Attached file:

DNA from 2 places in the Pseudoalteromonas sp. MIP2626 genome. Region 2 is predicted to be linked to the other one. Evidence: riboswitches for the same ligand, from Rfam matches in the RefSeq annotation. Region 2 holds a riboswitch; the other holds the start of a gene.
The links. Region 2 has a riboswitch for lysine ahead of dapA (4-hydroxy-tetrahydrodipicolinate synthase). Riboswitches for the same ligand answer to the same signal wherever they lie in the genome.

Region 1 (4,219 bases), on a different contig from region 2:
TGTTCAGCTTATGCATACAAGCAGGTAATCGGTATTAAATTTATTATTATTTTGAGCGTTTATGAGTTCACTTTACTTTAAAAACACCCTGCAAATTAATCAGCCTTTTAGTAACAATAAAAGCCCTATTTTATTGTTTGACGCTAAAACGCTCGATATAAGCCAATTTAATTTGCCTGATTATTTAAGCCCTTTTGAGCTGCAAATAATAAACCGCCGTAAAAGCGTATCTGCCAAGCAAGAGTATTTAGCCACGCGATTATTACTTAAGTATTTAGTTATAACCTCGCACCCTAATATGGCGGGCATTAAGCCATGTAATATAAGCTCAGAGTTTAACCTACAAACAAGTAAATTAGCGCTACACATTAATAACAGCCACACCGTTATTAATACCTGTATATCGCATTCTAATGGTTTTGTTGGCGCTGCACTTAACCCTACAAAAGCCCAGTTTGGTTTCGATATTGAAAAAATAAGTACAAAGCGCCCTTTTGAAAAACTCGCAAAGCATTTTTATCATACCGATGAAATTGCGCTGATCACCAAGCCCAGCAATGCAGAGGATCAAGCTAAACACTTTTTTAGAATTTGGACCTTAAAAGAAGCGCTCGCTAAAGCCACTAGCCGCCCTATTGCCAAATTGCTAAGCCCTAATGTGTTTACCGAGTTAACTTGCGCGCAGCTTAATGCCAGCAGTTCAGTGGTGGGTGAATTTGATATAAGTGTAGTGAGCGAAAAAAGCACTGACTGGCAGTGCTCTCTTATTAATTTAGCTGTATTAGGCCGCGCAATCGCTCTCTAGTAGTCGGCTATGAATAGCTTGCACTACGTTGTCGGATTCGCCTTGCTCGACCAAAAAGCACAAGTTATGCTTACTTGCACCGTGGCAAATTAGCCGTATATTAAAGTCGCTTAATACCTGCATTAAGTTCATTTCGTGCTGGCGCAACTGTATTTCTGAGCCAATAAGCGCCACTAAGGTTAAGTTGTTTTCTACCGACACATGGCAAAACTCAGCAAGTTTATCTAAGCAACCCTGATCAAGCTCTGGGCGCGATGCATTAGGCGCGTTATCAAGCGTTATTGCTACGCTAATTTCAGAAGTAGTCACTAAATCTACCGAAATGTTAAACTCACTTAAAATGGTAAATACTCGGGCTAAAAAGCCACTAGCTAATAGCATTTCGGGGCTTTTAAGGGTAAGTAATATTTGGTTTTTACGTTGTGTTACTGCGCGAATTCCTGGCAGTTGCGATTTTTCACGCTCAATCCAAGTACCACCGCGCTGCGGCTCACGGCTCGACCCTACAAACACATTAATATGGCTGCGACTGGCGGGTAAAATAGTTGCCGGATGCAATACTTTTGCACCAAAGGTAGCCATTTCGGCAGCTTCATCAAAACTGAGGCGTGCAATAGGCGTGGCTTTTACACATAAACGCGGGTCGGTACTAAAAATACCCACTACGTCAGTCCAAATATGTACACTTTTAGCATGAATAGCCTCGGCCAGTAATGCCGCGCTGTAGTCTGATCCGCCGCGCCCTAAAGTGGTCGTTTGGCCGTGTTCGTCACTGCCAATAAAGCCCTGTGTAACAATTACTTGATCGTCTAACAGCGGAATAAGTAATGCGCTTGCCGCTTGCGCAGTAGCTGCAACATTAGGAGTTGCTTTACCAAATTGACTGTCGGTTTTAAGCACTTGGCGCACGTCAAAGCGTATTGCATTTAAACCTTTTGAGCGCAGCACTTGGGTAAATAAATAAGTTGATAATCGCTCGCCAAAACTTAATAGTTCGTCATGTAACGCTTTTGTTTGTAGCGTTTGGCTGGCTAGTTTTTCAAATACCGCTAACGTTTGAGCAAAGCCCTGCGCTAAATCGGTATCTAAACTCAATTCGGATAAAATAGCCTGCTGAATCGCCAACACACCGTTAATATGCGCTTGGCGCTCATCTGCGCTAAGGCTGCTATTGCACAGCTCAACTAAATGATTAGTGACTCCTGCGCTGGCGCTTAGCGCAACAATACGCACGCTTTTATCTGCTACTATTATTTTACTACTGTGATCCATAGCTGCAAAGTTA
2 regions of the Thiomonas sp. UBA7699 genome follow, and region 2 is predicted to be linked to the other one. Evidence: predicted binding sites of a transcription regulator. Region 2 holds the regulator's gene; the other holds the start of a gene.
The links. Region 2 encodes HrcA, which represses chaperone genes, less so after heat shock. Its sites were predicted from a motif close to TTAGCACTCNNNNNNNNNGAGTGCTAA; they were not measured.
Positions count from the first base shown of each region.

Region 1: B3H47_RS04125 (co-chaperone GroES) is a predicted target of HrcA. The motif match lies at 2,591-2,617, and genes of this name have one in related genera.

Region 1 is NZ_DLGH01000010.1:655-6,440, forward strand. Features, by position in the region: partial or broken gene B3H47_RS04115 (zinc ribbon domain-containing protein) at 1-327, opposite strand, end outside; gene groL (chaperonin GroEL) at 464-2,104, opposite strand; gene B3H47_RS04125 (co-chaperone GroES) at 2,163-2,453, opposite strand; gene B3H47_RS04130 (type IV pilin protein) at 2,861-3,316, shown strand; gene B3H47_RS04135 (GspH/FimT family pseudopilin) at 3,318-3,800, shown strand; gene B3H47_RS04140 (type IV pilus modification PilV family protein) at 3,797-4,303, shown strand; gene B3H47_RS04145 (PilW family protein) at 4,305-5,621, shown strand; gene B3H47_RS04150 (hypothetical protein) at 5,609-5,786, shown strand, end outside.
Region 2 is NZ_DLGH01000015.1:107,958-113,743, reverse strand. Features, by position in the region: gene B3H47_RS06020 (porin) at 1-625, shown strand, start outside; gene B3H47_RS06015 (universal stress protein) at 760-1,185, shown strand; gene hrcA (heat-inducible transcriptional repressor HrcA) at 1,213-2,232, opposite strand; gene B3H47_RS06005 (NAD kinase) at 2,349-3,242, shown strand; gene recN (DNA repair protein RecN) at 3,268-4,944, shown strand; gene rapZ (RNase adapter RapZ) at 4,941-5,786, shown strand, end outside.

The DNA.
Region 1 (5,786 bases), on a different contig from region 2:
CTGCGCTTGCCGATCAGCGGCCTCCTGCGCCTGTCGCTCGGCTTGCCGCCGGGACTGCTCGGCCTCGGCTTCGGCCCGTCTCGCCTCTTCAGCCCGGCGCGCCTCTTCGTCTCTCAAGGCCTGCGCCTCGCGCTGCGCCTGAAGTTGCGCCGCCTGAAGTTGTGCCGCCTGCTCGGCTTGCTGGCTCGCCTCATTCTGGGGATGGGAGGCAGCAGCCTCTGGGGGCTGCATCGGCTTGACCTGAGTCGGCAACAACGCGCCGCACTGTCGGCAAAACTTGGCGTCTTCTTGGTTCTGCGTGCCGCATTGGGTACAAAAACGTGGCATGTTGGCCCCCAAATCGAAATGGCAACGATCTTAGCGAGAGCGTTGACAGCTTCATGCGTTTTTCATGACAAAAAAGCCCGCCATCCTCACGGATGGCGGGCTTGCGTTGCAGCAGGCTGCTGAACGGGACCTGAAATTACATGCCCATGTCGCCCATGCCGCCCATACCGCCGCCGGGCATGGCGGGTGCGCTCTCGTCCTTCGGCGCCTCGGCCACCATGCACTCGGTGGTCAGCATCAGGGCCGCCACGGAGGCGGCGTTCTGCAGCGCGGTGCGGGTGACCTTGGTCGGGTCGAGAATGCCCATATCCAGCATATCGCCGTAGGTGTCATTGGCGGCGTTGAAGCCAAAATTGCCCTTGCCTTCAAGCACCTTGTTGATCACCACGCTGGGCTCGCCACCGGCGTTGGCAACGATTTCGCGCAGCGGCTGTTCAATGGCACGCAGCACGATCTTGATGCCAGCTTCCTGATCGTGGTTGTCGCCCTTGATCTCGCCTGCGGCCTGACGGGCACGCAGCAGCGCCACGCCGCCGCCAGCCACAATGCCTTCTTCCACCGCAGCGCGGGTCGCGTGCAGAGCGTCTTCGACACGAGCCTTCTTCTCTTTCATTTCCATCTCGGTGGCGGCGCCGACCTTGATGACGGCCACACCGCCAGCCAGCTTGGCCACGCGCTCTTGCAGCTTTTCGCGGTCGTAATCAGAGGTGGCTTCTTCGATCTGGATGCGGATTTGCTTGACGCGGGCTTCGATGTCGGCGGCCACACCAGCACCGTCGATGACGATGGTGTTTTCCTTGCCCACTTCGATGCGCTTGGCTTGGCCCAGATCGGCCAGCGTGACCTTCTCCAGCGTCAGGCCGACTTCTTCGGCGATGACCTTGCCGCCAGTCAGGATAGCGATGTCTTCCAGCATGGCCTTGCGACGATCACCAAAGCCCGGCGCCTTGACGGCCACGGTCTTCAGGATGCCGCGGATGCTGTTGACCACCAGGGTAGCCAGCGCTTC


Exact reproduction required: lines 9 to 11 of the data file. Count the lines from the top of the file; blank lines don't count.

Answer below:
Region 1 is NZ_DLGH01000010.1:655-6,440, forward strand. Features, by position in the region: partial or broken gene B3H47_RS04115 (zinc ribbon domain-containing protein) at 1-327, opposite strand, end outside; gene groL (chaperonin GroEL) at 464-2,104, opposite strand; gene B3H47_RS04125 (co-chaperone GroES) at 2,163-2,453, opposite strand; gene B3H47_RS04130 (type IV pilin protein) at 2,861-3,316, shown strand; gene B3H47_RS04135 (GspH/FimT family pseudopilin) at 3,318-3,800, shown strand; gene B3H47_RS04140 (type IV pilus modification PilV family protein) at 3,797-4,303, shown strand; gene B3H47_RS04145 (PilW family protein) at 4,305-5,621, shown strand; gene B3H47_RS04150 (hypothetical protein) at 5,609-5,786, shown strand, end outside.
Region 2 is NZ_DLGH01000015.1:107,958-113,743, reverse strand. Features, by position in the region: gene B3H47_RS06020 (porin) at 1-625, shown strand, start outside; gene B3H47_RS06015 (universal stress protein) at 760-1,185, shown strand; gene hrcA (heat-inducible transcriptional repressor HrcA) at 1,213-2,232, opposite strand; gene B3H47_RS06005 (NAD kinase) at 2,349-3,242, shown strand; gene recN (DNA repair protein RecN) at 3,268-4,944, shown strand; gene rapZ (RNase adapter RapZ) at 4,941-5,786, shown strand, end outside.

The DNA.